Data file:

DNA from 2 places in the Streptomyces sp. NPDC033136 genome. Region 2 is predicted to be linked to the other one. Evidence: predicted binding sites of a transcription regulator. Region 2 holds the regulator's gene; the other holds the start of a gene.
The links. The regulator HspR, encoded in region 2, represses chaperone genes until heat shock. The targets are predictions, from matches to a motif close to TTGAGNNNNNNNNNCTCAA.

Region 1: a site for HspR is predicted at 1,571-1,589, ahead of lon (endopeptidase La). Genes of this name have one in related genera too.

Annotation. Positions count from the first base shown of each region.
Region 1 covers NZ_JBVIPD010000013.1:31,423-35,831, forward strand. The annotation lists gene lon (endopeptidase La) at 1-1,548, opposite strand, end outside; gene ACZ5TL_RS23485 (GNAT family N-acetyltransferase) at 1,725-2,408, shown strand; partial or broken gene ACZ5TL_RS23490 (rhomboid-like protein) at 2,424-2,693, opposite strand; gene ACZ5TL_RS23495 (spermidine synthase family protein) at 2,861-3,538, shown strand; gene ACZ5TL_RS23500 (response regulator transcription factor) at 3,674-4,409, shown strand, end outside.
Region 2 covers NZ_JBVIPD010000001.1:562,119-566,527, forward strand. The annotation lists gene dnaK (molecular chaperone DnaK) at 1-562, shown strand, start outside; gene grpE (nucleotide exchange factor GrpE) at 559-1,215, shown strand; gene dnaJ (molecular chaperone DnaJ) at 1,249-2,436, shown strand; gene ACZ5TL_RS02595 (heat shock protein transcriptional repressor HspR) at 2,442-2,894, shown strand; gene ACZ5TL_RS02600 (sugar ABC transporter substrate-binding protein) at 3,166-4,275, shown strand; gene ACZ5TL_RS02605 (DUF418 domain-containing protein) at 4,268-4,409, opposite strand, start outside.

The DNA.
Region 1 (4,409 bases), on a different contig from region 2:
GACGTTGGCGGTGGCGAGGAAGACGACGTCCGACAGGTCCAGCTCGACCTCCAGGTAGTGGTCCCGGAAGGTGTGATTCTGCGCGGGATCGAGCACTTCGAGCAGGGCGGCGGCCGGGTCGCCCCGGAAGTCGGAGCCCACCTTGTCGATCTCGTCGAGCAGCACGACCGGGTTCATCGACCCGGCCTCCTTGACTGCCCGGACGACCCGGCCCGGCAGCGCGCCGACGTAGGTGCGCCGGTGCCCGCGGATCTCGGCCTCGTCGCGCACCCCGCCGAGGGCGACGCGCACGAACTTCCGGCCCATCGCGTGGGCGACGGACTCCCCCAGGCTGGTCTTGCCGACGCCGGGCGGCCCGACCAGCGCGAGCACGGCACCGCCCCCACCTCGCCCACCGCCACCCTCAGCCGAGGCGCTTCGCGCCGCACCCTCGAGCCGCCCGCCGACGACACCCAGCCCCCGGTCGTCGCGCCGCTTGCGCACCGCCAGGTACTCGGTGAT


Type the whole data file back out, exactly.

DNA from 2 places in the Streptomyces sp. NPDC033136 genome. Region 2 is predicted to be linked to the other one. Evidence: predicted binding sites of a transcription regulator. Region 2 holds the regulator's gene; the other holds the start of a gene.
The links. The regulator HspR, encoded in region 2, represses chaperone genes until heat shock. The targets are predictions, from matches to a motif close to TTGAGNNNNNNNNNCTCAA.

Region 1: a site for HspR is predicted at 1,571-1,589, ahead of lon (endopeptidase La). Genes of this name have one in related genera too.

Annotation. Positions count from the first base shown of each region.
Region 1 covers NZ_JBVIPD010000013.1:31,423-35,831, forward strand. The annotation lists gene lon (endopeptidase La) at 1-1,548, opposite strand, end outside; gene ACZ5TL_RS23485 (GNAT family N-acetyltransferase) at 1,725-2,408, shown strand; partial or broken gene ACZ5TL_RS23490 (rhomboid-like protein) at 2,424-2,693, opposite strand; gene ACZ5TL_RS23495 (spermidine synthase family protein) at 2,861-3,538, shown strand; gene ACZ5TL_RS23500 (response regulator transcription factor) at 3,674-4,409, shown strand, end outside.
Region 2 covers NZ_JBVIPD010000001.1:562,119-566,527, forward strand. The annotation lists gene dnaK (molecular chaperone DnaK) at 1-562, shown strand, start outside; gene grpE (nucleotide exchange factor GrpE) at 559-1,215, shown strand; gene dnaJ (molecular chaperone DnaJ) at 1,249-2,436, shown strand; gene ACZ5TL_RS02595 (heat shock protein transcriptional repressor HspR) at 2,442-2,894, shown strand; gene ACZ5TL_RS02600 (sugar ABC transporter substrate-binding protein) at 3,166-4,275, shown strand; gene ACZ5TL_RS02605 (DUF418 domain-containing protein) at 4,268-4,409, opposite strand, start outside.

The DNA.
Region 1 (4,409 bases), on a different contig from region 2:
GACGTTGGCGGTGGCGAGGAAGACGACGTCCGACAGGTCCAGCTCGACCTCCAGGTAGTGGTCCCGGAAGGTGTGATTCTGCGCGGGATCGAGCACTTCGAGCAGGGCGGCGGCCGGGTCGCCCCGGAAGTCGGAGCCCACCTTGTCGATCTCGTCGAGCAGCACGACCGGGTTCATCGACCCGGCCTCCTTGACTGCCCGGACGACCCGGCCCGGCAGCGCGCCGACGTAGGTGCGCCGGTGCCCGCGGATCTCGGCCTCGTCGCGCACCCCGCCGAGGGCGACGCGCACGAACTTCCGGCCCATCGCGTGGGCGACGGACTCCCCCAGGCTGGTCTTGCCGACGCCGGGCGGCCCGACCAGCGCGAGCACGGCACCGCCCCCACCTCGCCCACCGCCACCCTCAGCCGAGGCGCTTCGCGCCGCACCCTCGAGCCGCCCGCCGACGACACCCAGCCCCCGGTCGTCGCGCCGCTTGCGCACCGCCAGGTACTCGGTGAT